President Obama reignited the debate on immigration reform on Monday, calling on Republicans to immediately take up the issue, which has been stalled in the House.
“It’s long past time to fix our broken immigration system,” the commander-in-chief said at the Betty Ann Ong Chinese Recreation Center in San Francisco, adding the only barrier is the “unwillingness of certain Republicans in Congress to catch up with the rest of the country.”
The House has failed to take up a Senate bill that passed in late June. Speaker John Boehner has said that he has “no intention” of debating the Senate proposal, and is instead pushing for a piecemeal approach. Some GOPers want stricter enforcement and tighter border security as preconditions to any new laws.
Others, the president said, think, “If Obama’s for it, then I’ve got to be against it.”
Obama said he believes Boehner is “sincere” in saying he wants reform, adding he’s okay with a step-by-step approach versus passing one all-encompassing bill. “We can carve that bird into multiple pieces…as long as all the pieces get done soon and we deliver on the core values,” said Obama.
The president, in the heavily populated Asian community, noted that one in four residents born outside the U.S. came from Asian countries. Obama noted that while the U.S. invites many bright students to study here – many in the UC system – “We don’t invite them to stay….We’re training our own competition rather than invite those incredibly bright young people” to make it in the U.S. and contribute to the economy.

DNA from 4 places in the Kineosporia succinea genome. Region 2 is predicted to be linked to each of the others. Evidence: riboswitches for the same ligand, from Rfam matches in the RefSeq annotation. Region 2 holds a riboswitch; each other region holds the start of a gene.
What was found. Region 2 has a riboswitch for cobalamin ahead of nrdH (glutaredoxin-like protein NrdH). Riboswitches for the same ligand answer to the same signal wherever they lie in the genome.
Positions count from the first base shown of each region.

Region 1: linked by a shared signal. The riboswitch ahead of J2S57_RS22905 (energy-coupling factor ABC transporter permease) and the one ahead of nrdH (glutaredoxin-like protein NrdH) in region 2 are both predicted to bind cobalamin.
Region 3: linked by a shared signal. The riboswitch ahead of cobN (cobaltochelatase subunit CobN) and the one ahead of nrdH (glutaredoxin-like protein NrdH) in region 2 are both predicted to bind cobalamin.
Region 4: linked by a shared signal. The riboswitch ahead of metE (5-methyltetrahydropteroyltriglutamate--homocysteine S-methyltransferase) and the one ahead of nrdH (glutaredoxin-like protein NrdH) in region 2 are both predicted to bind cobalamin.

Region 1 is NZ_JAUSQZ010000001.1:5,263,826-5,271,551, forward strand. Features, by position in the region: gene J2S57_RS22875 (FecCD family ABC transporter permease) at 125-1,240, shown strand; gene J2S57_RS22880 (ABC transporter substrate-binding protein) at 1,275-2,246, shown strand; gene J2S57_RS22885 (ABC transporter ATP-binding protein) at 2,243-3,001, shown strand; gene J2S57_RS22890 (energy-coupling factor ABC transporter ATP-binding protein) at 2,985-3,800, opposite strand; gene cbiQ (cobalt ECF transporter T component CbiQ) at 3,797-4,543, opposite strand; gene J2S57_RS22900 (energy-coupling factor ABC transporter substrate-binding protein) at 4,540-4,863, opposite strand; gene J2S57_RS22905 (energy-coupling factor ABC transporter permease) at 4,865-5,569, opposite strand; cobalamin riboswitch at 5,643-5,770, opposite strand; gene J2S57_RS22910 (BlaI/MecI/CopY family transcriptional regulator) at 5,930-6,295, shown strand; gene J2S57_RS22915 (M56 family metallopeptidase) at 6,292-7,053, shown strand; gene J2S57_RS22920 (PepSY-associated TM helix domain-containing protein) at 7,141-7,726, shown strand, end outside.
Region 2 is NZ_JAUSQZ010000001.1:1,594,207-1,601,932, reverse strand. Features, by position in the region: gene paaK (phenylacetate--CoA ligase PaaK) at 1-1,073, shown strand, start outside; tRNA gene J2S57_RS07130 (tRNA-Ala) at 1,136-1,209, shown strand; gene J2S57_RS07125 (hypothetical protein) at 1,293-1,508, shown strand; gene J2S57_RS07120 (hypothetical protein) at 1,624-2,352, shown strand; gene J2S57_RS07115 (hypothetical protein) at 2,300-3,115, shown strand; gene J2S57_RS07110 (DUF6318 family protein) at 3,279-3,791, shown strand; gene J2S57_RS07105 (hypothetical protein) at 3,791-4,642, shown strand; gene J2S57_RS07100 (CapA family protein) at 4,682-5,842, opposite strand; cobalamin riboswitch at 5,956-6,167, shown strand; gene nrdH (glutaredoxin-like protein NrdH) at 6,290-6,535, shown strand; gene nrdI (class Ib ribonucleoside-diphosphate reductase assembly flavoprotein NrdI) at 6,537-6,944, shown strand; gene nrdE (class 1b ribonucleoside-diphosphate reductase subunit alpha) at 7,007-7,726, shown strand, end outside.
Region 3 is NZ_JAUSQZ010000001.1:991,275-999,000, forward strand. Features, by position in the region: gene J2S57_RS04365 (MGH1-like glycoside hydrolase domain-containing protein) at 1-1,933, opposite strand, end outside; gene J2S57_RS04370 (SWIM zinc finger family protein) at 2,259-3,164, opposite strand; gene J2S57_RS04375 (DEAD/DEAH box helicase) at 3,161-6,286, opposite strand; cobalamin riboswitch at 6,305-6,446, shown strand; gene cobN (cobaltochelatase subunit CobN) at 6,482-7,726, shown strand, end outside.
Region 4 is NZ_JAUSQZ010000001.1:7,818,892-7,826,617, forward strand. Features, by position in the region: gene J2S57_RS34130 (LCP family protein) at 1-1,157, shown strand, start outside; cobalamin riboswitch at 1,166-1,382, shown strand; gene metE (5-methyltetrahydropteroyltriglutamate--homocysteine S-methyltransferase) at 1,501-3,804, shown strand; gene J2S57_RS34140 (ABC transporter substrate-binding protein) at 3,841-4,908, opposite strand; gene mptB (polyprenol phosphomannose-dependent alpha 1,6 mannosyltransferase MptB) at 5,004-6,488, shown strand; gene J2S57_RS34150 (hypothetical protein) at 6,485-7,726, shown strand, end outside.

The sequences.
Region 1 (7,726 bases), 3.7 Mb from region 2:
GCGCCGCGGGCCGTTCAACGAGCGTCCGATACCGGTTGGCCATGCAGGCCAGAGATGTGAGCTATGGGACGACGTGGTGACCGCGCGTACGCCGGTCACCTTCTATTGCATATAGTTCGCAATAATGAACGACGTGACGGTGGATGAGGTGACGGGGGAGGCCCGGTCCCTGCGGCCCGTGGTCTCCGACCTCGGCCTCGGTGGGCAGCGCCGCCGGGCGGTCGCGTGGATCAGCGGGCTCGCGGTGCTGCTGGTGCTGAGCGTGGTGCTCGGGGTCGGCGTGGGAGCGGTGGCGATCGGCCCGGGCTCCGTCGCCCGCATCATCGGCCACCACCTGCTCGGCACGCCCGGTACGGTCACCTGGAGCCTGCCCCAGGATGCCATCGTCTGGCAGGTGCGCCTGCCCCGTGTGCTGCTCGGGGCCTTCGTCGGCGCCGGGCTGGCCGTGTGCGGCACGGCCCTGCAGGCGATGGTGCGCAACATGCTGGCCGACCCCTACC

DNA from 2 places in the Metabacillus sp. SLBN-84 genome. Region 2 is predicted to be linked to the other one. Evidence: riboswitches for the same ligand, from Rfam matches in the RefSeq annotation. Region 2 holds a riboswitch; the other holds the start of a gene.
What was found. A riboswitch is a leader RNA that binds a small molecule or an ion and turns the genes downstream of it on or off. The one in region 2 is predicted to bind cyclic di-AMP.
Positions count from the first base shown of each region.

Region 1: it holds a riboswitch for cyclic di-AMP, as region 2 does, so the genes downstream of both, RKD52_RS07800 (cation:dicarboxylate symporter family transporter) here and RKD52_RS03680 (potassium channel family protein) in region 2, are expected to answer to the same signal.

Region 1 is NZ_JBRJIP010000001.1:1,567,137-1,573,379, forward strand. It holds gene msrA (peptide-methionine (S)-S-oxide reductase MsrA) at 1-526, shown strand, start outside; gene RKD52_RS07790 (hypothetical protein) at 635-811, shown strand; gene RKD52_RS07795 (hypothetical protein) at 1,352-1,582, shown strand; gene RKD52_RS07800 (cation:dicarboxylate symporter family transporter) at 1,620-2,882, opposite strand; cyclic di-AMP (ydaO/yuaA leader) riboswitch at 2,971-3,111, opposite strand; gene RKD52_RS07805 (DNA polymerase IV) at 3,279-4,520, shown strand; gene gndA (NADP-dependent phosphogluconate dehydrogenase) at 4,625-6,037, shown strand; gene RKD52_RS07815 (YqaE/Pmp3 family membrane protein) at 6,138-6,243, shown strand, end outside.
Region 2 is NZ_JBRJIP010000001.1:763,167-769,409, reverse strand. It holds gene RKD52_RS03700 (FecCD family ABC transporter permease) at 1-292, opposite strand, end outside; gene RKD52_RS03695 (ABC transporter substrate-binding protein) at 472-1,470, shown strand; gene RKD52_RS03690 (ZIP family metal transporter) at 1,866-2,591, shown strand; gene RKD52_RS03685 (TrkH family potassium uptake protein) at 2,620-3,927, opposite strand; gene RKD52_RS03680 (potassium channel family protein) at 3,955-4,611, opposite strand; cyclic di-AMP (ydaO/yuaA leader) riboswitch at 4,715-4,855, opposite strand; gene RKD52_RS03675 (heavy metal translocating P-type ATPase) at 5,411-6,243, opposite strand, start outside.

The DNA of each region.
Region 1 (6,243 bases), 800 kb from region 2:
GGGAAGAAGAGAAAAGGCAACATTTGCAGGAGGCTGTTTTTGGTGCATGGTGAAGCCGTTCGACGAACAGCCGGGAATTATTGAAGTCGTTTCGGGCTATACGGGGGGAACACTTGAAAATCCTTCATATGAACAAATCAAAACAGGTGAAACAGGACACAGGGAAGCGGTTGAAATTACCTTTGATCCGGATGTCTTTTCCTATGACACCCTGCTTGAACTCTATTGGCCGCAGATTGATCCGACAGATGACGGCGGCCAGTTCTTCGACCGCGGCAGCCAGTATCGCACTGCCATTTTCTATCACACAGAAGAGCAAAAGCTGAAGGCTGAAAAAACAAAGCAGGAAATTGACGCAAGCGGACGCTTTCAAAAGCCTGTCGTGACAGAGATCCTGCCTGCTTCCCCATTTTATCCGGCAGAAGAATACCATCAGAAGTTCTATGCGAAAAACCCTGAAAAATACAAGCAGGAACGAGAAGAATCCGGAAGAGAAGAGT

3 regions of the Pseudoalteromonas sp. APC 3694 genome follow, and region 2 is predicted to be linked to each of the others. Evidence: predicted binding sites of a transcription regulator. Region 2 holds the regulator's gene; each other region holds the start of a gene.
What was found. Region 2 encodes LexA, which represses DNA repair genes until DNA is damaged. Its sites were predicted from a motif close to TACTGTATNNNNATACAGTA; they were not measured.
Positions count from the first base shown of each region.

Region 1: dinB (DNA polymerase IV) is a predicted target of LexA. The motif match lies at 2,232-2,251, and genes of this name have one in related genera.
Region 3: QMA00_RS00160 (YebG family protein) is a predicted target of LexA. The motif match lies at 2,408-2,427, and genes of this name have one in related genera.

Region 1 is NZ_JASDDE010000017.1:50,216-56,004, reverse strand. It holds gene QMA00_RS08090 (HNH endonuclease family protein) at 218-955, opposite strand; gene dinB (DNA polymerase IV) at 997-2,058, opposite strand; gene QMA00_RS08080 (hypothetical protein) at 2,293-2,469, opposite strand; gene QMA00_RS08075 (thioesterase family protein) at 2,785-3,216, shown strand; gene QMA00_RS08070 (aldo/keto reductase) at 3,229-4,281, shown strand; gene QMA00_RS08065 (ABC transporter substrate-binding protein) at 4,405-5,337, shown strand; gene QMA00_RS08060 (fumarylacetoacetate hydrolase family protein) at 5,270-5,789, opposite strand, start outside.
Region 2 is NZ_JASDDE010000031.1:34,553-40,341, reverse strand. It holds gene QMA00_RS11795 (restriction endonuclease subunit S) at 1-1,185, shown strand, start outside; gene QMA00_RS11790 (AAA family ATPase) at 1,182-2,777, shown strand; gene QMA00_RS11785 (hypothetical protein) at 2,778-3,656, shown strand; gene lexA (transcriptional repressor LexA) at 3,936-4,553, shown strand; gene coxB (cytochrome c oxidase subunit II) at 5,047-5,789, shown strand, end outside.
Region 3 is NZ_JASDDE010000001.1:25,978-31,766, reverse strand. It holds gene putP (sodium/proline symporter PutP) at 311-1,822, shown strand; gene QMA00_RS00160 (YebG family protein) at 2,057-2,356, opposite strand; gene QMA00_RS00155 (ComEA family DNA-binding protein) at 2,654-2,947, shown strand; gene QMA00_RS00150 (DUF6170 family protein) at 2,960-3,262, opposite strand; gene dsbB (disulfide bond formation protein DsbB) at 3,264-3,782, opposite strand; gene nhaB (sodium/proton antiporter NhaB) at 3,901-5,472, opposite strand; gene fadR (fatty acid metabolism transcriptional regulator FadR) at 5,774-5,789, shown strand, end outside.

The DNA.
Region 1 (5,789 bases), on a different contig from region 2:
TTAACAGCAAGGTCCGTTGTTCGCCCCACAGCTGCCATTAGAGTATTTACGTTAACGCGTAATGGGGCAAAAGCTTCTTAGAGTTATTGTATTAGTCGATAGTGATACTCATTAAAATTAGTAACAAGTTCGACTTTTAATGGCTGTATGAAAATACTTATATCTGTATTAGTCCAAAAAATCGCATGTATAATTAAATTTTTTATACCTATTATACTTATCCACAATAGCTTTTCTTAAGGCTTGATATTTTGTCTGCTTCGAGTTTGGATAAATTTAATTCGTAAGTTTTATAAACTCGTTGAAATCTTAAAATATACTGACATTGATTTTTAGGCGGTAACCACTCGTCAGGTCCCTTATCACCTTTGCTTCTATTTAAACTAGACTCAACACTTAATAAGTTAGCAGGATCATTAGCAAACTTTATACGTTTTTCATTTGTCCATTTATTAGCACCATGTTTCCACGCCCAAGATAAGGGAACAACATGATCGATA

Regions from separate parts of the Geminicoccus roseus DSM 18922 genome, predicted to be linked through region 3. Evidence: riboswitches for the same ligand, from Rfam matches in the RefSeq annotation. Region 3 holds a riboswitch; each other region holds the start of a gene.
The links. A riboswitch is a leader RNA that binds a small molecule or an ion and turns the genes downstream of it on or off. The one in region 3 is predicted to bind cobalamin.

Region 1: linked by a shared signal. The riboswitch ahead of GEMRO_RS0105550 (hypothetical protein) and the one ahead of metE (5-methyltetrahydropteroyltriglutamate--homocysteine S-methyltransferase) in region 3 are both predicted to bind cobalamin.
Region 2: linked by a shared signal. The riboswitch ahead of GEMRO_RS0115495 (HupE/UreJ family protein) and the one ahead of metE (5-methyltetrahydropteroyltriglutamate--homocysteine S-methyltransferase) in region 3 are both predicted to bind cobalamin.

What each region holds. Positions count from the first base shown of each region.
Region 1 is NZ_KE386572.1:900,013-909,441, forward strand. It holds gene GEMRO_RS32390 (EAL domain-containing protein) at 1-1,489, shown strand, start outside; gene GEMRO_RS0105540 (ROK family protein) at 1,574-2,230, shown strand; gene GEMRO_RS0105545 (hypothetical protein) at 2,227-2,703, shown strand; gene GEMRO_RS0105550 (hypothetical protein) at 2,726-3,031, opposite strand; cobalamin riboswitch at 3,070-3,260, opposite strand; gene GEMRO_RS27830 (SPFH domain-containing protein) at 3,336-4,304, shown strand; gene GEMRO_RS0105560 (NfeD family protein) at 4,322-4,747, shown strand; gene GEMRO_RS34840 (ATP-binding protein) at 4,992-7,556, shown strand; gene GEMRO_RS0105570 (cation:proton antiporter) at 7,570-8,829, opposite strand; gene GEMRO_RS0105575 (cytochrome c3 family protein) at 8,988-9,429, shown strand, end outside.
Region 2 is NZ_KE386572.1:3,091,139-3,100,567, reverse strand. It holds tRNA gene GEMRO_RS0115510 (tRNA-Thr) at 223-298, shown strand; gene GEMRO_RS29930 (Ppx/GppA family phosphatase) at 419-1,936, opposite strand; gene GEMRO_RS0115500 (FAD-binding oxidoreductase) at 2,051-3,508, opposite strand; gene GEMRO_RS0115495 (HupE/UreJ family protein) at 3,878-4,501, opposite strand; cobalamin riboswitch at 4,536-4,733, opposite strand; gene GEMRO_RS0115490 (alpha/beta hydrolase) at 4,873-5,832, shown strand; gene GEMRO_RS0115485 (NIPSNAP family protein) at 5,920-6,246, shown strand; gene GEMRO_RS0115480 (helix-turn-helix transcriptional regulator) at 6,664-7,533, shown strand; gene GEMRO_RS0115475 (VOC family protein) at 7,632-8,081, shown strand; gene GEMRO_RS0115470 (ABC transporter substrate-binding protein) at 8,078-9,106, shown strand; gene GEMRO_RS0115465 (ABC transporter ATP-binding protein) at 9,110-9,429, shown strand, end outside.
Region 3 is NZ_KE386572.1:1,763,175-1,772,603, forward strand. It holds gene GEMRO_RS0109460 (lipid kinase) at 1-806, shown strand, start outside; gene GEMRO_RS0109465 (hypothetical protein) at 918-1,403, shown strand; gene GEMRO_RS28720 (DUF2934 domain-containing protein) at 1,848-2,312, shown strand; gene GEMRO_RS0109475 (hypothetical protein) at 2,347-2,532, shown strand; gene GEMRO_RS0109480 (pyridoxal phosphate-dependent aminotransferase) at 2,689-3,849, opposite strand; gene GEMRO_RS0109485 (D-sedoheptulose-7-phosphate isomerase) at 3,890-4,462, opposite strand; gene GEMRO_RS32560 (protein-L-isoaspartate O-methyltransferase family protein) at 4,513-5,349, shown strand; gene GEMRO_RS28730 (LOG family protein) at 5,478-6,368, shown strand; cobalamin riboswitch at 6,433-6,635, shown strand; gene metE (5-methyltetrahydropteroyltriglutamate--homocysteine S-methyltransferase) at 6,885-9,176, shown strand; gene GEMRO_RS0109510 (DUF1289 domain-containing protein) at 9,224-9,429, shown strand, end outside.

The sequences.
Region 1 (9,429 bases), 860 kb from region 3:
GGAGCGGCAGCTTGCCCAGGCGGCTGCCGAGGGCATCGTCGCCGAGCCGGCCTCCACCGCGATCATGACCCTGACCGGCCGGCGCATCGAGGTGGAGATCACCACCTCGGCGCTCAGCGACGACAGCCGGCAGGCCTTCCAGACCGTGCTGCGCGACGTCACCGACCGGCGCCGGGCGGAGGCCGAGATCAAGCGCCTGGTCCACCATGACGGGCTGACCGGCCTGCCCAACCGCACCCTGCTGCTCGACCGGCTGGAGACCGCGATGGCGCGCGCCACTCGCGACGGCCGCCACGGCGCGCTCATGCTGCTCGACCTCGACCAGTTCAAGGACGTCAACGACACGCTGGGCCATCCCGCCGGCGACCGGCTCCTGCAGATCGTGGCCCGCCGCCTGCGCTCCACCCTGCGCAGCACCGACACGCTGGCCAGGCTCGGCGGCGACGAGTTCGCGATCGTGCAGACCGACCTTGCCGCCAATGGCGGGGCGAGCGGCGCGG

Other undocumented immigrants who have been living here for a long time simply want the opportunity to “contribute to the nation that they love,” the president said.
Obama’s remarks come on the heels of a new poll showing that nearly two in three Americans support providing a pathway to citizenship for undocumented immigrants.
According to a report by nonpartisan Public Religion Research Institute, 63% of Americans are in favor of creating such a pathway, while just 14% back a plan allowing undocumented immigrants to become permanent legal residents, but not citizens. Meanwhile, 18% want a policy that would identify and deport all immigrants living in the U.S. illegally.
The survey shows there is little variation along party lines among those who back citizenship: Sixty percent of Republicans, 57% of independents and 73% of Democrats are in favor of such a plan.
Immigration reform was a key issue on the Sunday news shows. Rep. Kevin McCarthy, the number three Republican in the House, predicted on CBS’ Face The Nation that immigration reform is “going to happen” and that we “need to fix this system.” The Republican, however, would not lay out a timeframe.
Facebook CEO Mark Zuckerberg, who co-founded immigration reform advocacy group FWD.us, called immigration reform one of the “biggest civil rights issues of our time” on ABC’s This Week and criticized our current system.
“When you meet these children who are really talented, and they’ve grown up in America and they really don’t know any other country besides that, but they don’t have the opportunities that … we all enjoy, it’s really heartbreaking,” said Zuckerberg.
Obama’s shift to immigration comes as the U.S. and five other world powers reached a landmark nuclear deal over the weekend with Iran. It also comes as Obama’s approval ratings have taken a hit following the rocky rollout of his signature Affordable Care Act.
Near the end of his remarks in San Francisco – a stop during a fundraising swing on the West Coast – Obama was interrupted by a heckler standing behind him, urging the president to use his executive order to “stop deportations.”
Obama said that while he badly wants to pass meaningful immigration reform, he cannot without the backing of Congress. “We’re a nation of laws,” said Obama, adding its “easy” to yell at him and “pretend I can do something.” The president said Americans must take the “harder bath, which is to use our Democratic processes” to achieve their shared goals.